Being a runner for many years and having worked as a freelance journalist covering the same topic, I have gotten fans across the world that enjoy and follow my articles on the running related stories I share from Kenya. One of the fans is Paul Duffau, a home inspector and author from Asotin, WA, who made me exceedingly happy in 2015 after taking the initiative of coming over to Kenya and experiencing the culture of running for himself. Paul is famously known for his two running related novels; The Finishing Kick and Trail of Second Chances.
Here is what he found out as he explored Kenya and met with a number of Kenyan athletes:
- How humble the Kenyan athletes are;
Paul came across and greeted a number of world champions as we ran together on the trails around Eldoret and also on one track facility. What surprised him was that it is really hard to know which athlete in a group is the world champion, given the way all athletes mingle together as though they are all at the same level. He has waved to more than a hundred athletes he continuously comes across on the roads and every one of them has waved back at him, which he says is hard to see happening in his country.
- How much the top athletes care about helping the next generation – what you find in Wikipedia about an athlete is only a partial picture of the person;
After a morning run in Kaptagat, we stopped at a training camp near there to say hello to some athletes. We found them taking breakfast in a room they use as both a kitchen and a dining room. They were around ten athletes in total. As we left them, I explained to Paul that the athletes were being sponsored by Wilson Kiprop, the world half-marathon champion, for most of their basic requirements there in the camp. He later looked up Wilson Kiprop on the internet and was surprised to find out that nowhere is mentioned the great generosity he is offering the upcoming athletes.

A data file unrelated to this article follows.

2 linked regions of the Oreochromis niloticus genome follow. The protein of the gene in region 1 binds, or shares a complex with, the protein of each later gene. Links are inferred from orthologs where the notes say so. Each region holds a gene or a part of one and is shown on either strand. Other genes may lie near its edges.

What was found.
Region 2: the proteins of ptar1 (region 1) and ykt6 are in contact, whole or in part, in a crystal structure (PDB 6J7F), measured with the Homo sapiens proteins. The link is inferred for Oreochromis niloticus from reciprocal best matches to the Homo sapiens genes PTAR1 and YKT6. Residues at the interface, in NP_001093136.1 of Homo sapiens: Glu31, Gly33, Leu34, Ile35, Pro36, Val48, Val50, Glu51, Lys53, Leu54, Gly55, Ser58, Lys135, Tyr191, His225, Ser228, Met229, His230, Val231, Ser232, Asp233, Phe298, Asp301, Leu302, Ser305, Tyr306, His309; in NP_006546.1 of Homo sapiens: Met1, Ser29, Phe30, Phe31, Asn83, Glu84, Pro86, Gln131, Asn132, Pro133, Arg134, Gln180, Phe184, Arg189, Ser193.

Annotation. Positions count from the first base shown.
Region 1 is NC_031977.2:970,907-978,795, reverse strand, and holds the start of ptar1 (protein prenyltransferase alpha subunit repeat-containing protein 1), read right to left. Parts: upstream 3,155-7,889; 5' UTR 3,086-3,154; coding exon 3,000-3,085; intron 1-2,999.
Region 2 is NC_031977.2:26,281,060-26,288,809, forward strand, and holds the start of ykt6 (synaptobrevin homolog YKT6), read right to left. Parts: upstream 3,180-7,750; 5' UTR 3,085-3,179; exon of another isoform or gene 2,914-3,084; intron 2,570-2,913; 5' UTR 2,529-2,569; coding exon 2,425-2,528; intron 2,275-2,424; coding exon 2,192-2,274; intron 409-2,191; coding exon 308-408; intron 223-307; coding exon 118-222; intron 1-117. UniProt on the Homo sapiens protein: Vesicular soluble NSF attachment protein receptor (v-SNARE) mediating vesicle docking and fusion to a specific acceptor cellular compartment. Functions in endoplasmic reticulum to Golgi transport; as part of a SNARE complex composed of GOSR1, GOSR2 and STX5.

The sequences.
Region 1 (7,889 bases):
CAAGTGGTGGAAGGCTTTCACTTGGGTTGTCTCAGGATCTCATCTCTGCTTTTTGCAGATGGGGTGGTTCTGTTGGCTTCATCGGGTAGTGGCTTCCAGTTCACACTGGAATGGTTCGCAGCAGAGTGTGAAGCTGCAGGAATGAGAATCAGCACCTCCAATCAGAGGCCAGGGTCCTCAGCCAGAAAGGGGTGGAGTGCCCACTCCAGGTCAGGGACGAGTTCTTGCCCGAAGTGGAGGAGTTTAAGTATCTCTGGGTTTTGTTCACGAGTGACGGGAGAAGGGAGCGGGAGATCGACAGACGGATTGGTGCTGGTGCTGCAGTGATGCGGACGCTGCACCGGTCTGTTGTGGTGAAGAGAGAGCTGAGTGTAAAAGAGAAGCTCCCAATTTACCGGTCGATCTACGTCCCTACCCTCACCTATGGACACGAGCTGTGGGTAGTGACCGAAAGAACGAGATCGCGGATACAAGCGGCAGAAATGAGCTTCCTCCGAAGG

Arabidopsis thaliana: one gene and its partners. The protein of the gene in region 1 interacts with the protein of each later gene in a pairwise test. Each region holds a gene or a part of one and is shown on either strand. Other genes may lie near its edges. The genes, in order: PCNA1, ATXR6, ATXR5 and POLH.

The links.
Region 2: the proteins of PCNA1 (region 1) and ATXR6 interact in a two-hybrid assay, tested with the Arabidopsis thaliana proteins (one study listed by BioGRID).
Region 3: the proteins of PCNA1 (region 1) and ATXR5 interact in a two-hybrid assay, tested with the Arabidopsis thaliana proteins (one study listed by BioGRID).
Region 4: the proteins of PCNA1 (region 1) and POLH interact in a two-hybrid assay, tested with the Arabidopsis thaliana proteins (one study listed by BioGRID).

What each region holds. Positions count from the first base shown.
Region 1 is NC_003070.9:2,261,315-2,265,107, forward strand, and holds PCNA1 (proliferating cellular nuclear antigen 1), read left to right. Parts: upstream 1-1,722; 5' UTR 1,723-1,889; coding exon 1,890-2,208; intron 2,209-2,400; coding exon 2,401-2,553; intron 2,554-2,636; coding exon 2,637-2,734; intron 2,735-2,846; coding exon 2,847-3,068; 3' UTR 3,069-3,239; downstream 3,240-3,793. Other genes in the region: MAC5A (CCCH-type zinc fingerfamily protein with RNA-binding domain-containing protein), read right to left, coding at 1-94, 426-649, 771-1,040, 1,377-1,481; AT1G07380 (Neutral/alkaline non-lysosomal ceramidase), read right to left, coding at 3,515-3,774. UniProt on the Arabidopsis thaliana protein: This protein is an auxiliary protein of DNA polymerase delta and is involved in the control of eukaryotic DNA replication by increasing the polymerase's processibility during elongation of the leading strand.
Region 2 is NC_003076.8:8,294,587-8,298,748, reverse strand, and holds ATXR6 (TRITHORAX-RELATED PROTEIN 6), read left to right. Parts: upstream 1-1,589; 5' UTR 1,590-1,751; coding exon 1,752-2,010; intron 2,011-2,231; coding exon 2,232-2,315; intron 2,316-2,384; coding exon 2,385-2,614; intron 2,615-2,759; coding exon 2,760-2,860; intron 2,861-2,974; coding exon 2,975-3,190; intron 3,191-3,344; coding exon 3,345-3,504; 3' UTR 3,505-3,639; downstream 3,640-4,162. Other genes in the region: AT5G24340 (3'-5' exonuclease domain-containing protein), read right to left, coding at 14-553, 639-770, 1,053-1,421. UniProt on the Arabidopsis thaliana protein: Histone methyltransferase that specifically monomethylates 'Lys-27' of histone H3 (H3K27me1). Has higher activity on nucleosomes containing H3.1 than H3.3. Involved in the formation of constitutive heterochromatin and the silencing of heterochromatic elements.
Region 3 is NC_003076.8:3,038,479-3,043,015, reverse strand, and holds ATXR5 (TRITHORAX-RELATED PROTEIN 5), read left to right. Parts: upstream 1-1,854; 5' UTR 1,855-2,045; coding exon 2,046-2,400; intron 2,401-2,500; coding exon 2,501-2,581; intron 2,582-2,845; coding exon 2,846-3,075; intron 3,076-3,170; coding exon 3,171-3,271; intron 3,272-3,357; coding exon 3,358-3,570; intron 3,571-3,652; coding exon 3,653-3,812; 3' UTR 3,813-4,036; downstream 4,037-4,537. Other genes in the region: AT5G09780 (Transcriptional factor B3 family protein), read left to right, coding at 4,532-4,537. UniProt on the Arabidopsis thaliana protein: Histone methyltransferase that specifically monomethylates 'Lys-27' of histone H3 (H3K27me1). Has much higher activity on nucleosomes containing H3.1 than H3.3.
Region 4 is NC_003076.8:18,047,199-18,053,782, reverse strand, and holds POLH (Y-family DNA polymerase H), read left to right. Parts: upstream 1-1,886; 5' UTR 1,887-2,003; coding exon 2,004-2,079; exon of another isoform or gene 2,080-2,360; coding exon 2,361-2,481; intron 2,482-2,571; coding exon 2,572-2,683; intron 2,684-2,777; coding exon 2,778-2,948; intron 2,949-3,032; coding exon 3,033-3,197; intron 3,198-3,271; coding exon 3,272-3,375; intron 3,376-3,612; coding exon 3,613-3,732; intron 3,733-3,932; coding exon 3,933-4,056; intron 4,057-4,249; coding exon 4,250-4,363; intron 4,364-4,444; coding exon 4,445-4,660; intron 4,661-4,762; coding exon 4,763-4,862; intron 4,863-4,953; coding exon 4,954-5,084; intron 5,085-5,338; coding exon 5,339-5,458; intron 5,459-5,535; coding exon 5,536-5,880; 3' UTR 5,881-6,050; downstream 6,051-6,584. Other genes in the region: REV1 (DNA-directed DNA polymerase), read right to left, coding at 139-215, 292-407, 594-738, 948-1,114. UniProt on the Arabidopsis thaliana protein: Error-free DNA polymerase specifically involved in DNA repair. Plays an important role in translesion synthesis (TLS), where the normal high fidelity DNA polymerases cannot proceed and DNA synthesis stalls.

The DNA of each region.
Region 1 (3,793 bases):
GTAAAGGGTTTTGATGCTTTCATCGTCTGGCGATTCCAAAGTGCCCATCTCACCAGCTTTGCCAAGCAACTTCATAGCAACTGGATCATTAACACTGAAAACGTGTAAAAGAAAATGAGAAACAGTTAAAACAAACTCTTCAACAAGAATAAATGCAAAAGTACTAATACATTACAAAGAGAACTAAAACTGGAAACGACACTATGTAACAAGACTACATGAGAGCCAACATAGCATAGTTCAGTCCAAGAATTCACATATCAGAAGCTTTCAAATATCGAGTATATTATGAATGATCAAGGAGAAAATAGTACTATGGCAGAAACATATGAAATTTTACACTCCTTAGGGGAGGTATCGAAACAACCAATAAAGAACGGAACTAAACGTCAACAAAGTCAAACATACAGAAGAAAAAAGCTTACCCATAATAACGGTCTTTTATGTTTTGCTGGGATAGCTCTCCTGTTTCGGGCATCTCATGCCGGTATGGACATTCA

- How the athletes manage to achieve great performance yet are prevented from training on the only all-weather track in Eldoret;
Because Paul wanted to see the tracks where the world beaters get to train in Kenya, we tried to visit two big stadiums in Uasin Gishu and Nandi counties; the Kipchoge Stadium in Eldoret and the Stadium in Kapsabet, but unfortunately, all we could get to see was the outside perimeter walls because there are guards on these stadiums that would not allow anyone -be it an athlete who wants to train there or a tourist from a foreign land who wants to see the facility- go past them into the stadiums.
- The variety of training surfaces and routes available to our athletes;
There are very many nice training routes in many places around Eldoret, Kapsabet, Nandi Hills and Kaptagat. These are the places that Paul got to train on and do some sight-seeing. He is yet to visit other places that will include Kapng’etuny and Iten before returning to the US.
What he has observed about the routes is the fresh feeling in the air, great scenery, good roads that are free from vehicles and that many friendly athletes are met on these routes, among others.
- The Kenyan athletes are keen and focused to achieve their dreams;
Many Kenyan athletes during their training are usually strictly in their training camps doing nothing else but training, resting, eating, sleeping and repeating the circle. They don’t mix training with other activities like business, farming or education. They are completely focused on one single goal.
- How tasty mursik, a traditional Nandi fermented milk, is;
Mursik is only found in Kenya. It is a bit complicated to make it and the only people who can make it well are the relatively elderly people who live in the villages. After tasting it, Paul liked it considerably and even wondered if there was a way that the delicacy could be packaged and exported to the US.
Many people, especially the locals in Kenya, attribute this traditional delicacy to the success of Kalenjin runners. And, they don’t need a scientific research to support that.
- The grass is actually green in Kenya;
The environment that many tourists expect to find in Kenya is that of a semi-arid Savanna with plenty of grey grass, acacia trees and grass-thatched huts. It was the same case with Paul as he came. He was surprised to find that almost everywhere he has been to he has gotten to see a lot of trees, well established farms and good houses. And, this is happening in one of the driest and hottest months in Kenya.
Originally posted on thekenyanathlete.com